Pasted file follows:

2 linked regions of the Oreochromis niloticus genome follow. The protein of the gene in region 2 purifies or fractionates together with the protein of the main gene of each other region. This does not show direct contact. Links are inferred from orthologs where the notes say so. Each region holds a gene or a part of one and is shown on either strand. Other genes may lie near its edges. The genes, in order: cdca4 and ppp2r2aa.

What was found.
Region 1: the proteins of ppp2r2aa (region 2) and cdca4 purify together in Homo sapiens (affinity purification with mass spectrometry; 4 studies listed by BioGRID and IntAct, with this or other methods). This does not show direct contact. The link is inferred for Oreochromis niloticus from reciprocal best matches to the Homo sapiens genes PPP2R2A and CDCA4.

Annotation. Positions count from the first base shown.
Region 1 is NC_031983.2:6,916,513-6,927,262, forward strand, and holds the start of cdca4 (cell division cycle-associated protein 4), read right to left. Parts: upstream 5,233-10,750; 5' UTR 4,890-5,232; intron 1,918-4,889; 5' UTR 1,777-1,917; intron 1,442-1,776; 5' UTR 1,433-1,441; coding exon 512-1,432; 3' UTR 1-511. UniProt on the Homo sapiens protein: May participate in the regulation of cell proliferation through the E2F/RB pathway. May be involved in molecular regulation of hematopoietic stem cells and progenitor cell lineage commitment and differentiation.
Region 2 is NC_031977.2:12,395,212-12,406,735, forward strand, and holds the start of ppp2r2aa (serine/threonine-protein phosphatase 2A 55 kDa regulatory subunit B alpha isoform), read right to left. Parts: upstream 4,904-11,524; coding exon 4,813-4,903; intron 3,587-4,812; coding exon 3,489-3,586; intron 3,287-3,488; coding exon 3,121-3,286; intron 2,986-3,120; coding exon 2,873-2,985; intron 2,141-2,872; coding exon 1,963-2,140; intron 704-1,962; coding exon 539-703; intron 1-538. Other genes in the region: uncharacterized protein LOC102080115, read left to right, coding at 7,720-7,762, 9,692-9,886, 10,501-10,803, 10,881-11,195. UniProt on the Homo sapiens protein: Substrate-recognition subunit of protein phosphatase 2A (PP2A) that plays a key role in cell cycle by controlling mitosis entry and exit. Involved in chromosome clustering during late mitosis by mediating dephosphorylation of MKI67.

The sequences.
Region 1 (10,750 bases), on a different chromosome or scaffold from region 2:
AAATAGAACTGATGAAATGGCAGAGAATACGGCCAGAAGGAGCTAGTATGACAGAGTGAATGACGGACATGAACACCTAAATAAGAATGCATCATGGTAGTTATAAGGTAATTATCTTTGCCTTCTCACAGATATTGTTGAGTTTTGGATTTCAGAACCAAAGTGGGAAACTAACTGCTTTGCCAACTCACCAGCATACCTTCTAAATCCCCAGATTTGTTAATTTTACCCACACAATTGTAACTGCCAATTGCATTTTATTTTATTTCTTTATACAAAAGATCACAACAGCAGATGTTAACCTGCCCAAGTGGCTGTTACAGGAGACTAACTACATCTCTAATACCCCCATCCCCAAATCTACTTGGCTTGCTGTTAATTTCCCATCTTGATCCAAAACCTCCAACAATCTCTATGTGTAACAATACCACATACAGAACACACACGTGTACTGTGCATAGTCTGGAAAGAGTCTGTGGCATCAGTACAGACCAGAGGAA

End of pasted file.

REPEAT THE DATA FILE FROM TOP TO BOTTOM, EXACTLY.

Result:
2 linked regions of the Oreochromis niloticus genome follow. The protein of the gene in region 2 purifies or fractionates together with the protein of the main gene of each other region. This does not show direct contact. Links are inferred from orthologs where the notes say so. Each region holds a gene or a part of one and is shown on either strand. Other genes may lie near its edges. The genes, in order: cdca4 and ppp2r2aa.

What was found.
Region 1: the proteins of ppp2r2aa (region 2) and cdca4 purify together in Homo sapiens (affinity purification with mass spectrometry; 4 studies listed by BioGRID and IntAct, with this or other methods). This does not show direct contact. The link is inferred for Oreochromis niloticus from reciprocal best matches to the Homo sapiens genes PPP2R2A and CDCA4.

Annotation. Positions count from the first base shown.
Region 1 is NC_031983.2:6,916,513-6,927,262, forward strand, and holds the start of cdca4 (cell division cycle-associated protein 4), read right to left. Parts: upstream 5,233-10,750; 5' UTR 4,890-5,232; intron 1,918-4,889; 5' UTR 1,777-1,917; intron 1,442-1,776; 5' UTR 1,433-1,441; coding exon 512-1,432; 3' UTR 1-511. UniProt on the Homo sapiens protein: May participate in the regulation of cell proliferation through the E2F/RB pathway. May be involved in molecular regulation of hematopoietic stem cells and progenitor cell lineage commitment and differentiation.
Region 2 is NC_031977.2:12,395,212-12,406,735, forward strand, and holds the start of ppp2r2aa (serine/threonine-protein phosphatase 2A 55 kDa regulatory subunit B alpha isoform), read right to left. Parts: upstream 4,904-11,524; coding exon 4,813-4,903; intron 3,587-4,812; coding exon 3,489-3,586; intron 3,287-3,488; coding exon 3,121-3,286; intron 2,986-3,120; coding exon 2,873-2,985; intron 2,141-2,872; coding exon 1,963-2,140; intron 704-1,962; coding exon 539-703; intron 1-538. Other genes in the region: uncharacterized protein LOC102080115, read left to right, coding at 7,720-7,762, 9,692-9,886, 10,501-10,803, 10,881-11,195. UniProt on the Homo sapiens protein: Substrate-recognition subunit of protein phosphatase 2A (PP2A) that plays a key role in cell cycle by controlling mitosis entry and exit. Involved in chromosome clustering during late mitosis by mediating dephosphorylation of MKI67.

The sequences.
Region 1 (10,750 bases), on a different chromosome or scaffold from region 2:
AAATAGAACTGATGAAATGGCAGAGAATACGGCCAGAAGGAGCTAGTATGACAGAGTGAATGACGGACATGAACACCTAAATAAGAATGCATCATGGTAGTTATAAGGTAATTATCTTTGCCTTCTCACAGATATTGTTGAGTTTTGGATTTCAGAACCAAAGTGGGAAACTAACTGCTTTGCCAACTCACCAGCATACCTTCTAAATCCCCAGATTTGTTAATTTTACCCACACAATTGTAACTGCCAATTGCATTTTATTTTATTTCTTTATACAAAAGATCACAACAGCAGATGTTAACCTGCCCAAGTGGCTGTTACAGGAGACTAACTACATCTCTAATACCCCCATCCCCAAATCTACTTGGCTTGCTGTTAATTTCCCATCTTGATCCAAAACCTCCAACAATCTCTATGTGTAACAATACCACATACAGAACACACACGTGTACTGTGCATAGTCTGGAAAGAGTCTGTGGCATCAGTACAGACCAGAGGAA